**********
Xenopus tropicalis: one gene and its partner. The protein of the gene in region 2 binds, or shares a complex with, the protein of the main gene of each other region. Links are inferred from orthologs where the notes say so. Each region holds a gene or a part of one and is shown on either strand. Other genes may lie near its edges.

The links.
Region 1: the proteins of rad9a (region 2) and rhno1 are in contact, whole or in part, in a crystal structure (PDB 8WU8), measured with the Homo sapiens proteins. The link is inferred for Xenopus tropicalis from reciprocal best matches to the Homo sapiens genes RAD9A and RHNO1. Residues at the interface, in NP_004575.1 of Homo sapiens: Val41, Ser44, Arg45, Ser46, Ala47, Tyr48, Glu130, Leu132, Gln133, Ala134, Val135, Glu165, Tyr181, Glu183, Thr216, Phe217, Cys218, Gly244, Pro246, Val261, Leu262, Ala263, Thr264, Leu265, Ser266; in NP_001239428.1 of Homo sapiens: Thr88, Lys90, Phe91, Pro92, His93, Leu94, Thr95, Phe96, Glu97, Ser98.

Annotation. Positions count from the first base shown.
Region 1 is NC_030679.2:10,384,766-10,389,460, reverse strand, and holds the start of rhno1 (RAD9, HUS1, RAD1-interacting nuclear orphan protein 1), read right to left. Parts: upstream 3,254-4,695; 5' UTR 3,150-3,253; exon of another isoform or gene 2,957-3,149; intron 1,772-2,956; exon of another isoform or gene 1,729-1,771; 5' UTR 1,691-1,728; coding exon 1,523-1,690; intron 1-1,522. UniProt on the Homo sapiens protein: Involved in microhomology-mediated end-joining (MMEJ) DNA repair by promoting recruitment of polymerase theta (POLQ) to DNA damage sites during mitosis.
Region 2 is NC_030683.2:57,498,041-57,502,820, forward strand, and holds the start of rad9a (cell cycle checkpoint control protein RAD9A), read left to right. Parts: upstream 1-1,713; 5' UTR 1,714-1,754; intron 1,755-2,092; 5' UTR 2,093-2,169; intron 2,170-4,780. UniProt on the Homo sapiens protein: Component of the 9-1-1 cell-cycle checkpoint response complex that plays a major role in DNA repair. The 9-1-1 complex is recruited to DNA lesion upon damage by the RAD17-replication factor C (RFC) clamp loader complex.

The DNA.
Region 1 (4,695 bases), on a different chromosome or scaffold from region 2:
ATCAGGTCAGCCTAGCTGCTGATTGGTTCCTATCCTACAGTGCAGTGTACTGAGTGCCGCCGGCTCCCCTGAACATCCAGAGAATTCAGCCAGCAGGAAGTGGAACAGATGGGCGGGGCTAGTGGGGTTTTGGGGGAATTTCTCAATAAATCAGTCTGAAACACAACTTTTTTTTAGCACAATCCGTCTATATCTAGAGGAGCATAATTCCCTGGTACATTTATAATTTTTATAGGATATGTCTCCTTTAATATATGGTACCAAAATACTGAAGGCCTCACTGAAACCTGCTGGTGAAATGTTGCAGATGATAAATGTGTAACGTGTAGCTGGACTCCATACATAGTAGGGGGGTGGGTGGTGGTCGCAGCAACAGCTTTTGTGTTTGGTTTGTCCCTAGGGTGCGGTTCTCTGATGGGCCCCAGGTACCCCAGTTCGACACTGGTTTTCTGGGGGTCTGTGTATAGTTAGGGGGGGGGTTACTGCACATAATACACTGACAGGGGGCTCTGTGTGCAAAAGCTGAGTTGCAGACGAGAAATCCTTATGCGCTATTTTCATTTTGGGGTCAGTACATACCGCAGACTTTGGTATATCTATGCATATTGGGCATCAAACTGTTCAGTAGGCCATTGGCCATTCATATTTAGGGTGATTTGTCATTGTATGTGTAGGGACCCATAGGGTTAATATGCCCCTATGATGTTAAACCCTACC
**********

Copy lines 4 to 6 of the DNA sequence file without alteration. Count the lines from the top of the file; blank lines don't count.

Annotation. Positions count from the first base shown.
Region 1 is NC_030679.2:10,384,766-10,389,460, reverse strand, and holds the start of rhno1 (RAD9, HUS1, RAD1-interacting nuclear orphan protein 1), read right to left. Parts: upstream 3,254-4,695; 5' UTR 3,150-3,253; exon of another isoform or gene 2,957-3,149; intron 1,772-2,956; exon of another isoform or gene 1,729-1,771; 5' UTR 1,691-1,728; coding exon 1,523-1,690; intron 1-1,522. UniProt on the Homo sapiens protein: Involved in microhomology-mediated end-joining (MMEJ) DNA repair by promoting recruitment of polymerase theta (POLQ) to DNA damage sites during mitosis.
Region 2 is NC_030683.2:57,498,041-57,502,820, forward strand, and holds the start of rad9a (cell cycle checkpoint control protein RAD9A), read left to right. Parts: upstream 1-1,713; 5' UTR 1,714-1,754; intron 1,755-2,092; 5' UTR 2,093-2,169; intron 2,170-4,780. UniProt on the Homo sapiens protein: Component of the 9-1-1 cell-cycle checkpoint response complex that plays a major role in DNA repair. The 9-1-1 complex is recruited to DNA lesion upon damage by the RAD17-replication factor C (RFC) clamp loader complex.